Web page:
In 1998, there was only one surviving highland saxifrage on the slopes of the Central Highlands highest mountain. This summer, a survey found 12 plants thriving on the hillside, after a Trust programme to re-establish the plant.
Highland saxifrage (Saxifraga rivularis) is a nationally rare species adapted to grow in some of the harshest arctic alpine conditions. In Scotland, it is found in about 20 mountain locations, including Ben Lawers. In the sixties there were around 25 individual plants there but the population has been declining, due, in part, to illegal plant collecting.
Concerned conservationists at the National Trust for Scotland decided to act to stop the alpine plant from becoming extinct at Ben Lawers. In 1998, seeds taken under special licence from saxifrage plants at the Trust’s Glencoe property were used to cultivate new plants for the Stirlingshire site.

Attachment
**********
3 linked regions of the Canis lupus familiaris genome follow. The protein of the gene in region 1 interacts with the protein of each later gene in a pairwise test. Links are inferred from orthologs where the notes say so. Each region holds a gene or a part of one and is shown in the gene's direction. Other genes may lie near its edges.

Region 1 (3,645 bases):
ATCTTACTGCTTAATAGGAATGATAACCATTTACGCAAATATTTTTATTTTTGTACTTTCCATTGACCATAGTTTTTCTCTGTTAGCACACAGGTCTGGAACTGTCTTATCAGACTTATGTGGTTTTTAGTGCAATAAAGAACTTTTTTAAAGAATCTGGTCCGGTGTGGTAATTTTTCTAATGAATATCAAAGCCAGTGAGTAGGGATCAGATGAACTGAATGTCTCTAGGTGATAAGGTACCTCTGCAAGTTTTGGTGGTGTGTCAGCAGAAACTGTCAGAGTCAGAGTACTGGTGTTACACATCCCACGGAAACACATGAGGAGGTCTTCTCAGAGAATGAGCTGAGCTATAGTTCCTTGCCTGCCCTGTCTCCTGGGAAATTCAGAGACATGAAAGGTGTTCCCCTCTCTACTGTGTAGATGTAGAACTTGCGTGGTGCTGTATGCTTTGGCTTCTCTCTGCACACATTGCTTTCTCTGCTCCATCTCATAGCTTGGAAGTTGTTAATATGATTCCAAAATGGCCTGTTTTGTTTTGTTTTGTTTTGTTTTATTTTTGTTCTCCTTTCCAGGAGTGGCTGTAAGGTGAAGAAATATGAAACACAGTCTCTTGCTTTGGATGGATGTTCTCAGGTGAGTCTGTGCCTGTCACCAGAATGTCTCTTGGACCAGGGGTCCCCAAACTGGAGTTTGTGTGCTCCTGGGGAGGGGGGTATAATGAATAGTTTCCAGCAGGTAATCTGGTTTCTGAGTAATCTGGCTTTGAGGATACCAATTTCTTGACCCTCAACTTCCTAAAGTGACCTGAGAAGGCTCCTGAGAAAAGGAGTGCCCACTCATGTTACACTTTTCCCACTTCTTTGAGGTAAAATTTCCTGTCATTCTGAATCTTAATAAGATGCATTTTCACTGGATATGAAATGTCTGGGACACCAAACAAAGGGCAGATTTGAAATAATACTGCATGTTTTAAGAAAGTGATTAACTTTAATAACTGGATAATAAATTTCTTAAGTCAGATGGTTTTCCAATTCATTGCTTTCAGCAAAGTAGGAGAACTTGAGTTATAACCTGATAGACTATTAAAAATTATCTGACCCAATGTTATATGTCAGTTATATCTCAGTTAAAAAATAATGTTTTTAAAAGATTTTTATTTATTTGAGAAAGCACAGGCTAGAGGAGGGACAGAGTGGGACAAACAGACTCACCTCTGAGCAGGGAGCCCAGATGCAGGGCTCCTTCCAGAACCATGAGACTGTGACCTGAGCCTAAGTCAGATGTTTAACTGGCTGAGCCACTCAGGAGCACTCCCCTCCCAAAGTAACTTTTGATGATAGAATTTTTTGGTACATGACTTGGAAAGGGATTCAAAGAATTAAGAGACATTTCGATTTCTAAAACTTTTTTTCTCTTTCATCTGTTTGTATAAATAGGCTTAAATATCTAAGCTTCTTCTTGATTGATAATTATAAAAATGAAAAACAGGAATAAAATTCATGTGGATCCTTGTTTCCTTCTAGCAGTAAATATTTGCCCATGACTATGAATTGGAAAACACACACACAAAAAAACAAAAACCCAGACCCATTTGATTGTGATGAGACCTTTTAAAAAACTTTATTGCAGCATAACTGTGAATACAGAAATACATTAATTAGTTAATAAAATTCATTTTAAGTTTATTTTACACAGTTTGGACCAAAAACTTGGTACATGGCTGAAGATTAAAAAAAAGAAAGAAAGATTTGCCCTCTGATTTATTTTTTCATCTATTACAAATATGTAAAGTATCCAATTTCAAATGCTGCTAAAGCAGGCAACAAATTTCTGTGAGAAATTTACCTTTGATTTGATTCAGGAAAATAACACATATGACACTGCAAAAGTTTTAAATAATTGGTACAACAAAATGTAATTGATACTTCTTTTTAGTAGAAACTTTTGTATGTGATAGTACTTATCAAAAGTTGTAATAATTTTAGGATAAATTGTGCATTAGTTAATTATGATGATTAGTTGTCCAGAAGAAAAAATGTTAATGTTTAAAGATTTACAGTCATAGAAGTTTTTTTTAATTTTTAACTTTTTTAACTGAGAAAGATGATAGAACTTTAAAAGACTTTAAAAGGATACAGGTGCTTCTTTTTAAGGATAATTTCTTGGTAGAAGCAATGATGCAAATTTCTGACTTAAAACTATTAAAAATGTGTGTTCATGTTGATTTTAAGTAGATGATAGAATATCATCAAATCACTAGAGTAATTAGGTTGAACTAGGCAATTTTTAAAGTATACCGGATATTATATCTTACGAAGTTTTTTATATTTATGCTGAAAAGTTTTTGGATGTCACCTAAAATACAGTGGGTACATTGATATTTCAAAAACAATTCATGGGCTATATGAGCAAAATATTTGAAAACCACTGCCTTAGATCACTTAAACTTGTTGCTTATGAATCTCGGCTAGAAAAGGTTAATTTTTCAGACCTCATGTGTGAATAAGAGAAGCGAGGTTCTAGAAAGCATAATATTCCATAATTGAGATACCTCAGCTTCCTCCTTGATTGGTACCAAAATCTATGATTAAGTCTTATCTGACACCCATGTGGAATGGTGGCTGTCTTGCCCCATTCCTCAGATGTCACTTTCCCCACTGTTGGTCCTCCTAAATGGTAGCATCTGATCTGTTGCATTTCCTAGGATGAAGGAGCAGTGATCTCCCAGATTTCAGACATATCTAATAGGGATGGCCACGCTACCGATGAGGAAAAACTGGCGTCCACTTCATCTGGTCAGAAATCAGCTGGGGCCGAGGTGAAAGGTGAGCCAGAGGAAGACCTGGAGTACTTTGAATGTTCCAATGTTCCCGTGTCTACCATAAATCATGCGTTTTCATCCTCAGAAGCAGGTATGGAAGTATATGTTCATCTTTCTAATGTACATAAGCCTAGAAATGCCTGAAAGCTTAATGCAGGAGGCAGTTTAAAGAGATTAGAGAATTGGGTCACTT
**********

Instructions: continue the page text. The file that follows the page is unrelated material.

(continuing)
Property Manager David Mardon said:
For more than twenty years, there was a real threat that highland saxifrage would die out from Ben Lawers forever. This would be very sad as the mountain is internationally renowned for its rich and diverse range of alpine plantlife.
We decided that we must act to conserve this fragile and rare plant for future generations. We are very pleased to see the cultivated plants establishing themselves on the hillside and even producing offspring. We hope this means that the slopes of Ben Lawers will continue to be decorated by the small white blossoms of the highland saxifrage each springtime, for decades to come.